In 1940, though neutral, as was Belgium, Hitler had no scruples about overrunning these historic and beautiful countries. Goering’s bombers all but destroyed Rotterdam with terror bombing. The Dutch, like Belgium and even France, capitulated. They had little choice. As in all of the conquered countries, a Resistance movement was spawned.
However, in Holland there was also a strong Fascist minority of some 20,000 people in the Dutch National Socialist Party. By 1942 this Fascist Party had grown to 100,000 members, and was strong enough to help the Nazis round up 109,000 of the 140,000 Dutch Jewish population. Most were shipped off to labor camps and eventually exterminated – 102,000 perished – the highest percentage of any country in Europe. Some 25,000 Dutch volunteers even joined the Waffen SS and fought for the Nazis on the Eastern front.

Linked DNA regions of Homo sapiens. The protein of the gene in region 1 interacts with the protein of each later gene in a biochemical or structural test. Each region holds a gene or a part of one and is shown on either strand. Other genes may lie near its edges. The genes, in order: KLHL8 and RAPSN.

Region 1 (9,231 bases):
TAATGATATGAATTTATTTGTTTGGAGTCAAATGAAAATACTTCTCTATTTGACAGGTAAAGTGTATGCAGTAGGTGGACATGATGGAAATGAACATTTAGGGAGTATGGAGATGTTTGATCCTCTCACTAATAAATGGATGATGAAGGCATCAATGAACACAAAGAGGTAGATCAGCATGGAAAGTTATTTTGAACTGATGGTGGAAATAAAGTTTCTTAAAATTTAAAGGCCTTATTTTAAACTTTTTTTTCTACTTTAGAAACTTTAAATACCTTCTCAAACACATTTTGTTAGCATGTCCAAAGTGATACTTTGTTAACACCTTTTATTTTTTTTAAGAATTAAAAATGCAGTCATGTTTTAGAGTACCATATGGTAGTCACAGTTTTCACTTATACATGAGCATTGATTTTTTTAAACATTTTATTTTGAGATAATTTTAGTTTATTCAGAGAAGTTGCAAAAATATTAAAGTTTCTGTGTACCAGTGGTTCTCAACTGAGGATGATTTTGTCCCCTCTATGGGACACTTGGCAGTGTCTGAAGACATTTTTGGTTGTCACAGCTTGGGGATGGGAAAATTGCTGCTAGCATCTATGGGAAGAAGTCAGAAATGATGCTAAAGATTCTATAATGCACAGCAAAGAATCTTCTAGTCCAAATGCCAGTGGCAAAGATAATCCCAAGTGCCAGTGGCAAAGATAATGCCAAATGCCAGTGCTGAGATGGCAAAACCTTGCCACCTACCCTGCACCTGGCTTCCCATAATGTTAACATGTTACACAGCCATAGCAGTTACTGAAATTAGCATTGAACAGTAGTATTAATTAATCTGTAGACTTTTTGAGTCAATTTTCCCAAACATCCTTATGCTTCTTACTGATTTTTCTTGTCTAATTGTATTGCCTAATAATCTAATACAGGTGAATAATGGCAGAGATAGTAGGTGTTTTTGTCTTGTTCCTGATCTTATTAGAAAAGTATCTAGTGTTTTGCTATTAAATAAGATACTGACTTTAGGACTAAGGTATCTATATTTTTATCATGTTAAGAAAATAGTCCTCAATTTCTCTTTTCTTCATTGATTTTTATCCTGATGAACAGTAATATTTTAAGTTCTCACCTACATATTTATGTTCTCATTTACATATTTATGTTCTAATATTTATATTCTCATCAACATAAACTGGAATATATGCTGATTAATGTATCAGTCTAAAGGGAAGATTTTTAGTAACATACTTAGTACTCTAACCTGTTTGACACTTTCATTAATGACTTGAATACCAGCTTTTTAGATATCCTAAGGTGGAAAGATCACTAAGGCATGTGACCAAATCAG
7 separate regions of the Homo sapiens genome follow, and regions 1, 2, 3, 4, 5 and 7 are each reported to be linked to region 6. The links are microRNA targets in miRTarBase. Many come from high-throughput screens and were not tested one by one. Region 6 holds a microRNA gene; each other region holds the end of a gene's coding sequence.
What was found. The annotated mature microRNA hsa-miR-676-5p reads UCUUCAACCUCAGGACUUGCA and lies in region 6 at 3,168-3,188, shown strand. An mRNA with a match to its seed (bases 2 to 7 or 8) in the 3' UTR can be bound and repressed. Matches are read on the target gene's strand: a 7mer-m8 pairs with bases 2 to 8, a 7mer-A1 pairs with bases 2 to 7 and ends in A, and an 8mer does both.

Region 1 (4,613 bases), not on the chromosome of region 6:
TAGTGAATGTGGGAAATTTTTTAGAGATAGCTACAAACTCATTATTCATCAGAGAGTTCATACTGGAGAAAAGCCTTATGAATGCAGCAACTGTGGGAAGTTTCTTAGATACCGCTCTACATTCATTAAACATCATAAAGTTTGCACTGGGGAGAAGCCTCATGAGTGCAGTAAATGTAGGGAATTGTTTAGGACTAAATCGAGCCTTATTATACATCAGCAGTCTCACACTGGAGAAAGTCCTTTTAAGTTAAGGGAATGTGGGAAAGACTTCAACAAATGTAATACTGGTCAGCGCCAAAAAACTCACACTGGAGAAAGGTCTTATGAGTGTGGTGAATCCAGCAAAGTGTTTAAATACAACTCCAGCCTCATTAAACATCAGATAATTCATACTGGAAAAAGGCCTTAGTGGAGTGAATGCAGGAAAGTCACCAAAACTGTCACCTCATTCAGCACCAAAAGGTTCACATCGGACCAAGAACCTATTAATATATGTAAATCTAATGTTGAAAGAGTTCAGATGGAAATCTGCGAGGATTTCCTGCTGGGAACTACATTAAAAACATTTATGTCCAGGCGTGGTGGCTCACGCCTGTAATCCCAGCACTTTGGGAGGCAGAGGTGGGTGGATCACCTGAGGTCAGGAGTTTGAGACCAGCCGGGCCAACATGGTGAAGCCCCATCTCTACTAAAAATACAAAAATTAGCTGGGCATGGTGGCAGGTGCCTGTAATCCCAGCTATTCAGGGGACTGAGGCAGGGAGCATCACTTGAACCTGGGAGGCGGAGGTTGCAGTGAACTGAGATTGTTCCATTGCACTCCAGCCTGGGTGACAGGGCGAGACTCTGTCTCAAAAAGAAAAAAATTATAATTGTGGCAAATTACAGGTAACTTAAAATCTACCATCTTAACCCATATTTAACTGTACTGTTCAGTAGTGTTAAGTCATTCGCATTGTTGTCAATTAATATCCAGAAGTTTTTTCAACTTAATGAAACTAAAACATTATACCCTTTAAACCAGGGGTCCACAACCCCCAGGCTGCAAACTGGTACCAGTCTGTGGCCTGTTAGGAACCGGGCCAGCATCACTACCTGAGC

Other brave Dutch people hid Jews, including the Jewish “Otto Frank” family. Sadly betrayed, just before liberation, teenager Anne Frank died in Belsen, but her memory lives on in her famous “Diary”.
Corrie ten Boom
Also betrayed was the Christian “ten Boom” family who hid Jews in a secret room. Corrie and her sister, Betsie, were sent to Ravensbruck concentration camp where Betsie died.
Corrie was eventually released: because of a clerical error. She became a writer and speaker. She wrote of her experiences in the book, “No Hiding Place,” which was made into a film of the same name. She eventually emigrated to California where she died in 1983 at the age of 91.
One story Corrie told has helped me through my life. She used to tell how, when she felt afraid during the terrible years of Occupation and cruelty, afraid of being arrested by the Gestapo, her father would ask, “Corrie, when you were a little girl and you were going to Amsterdam, when did I give you the ticket for the train?”
She answered, “When we got to the barrier.”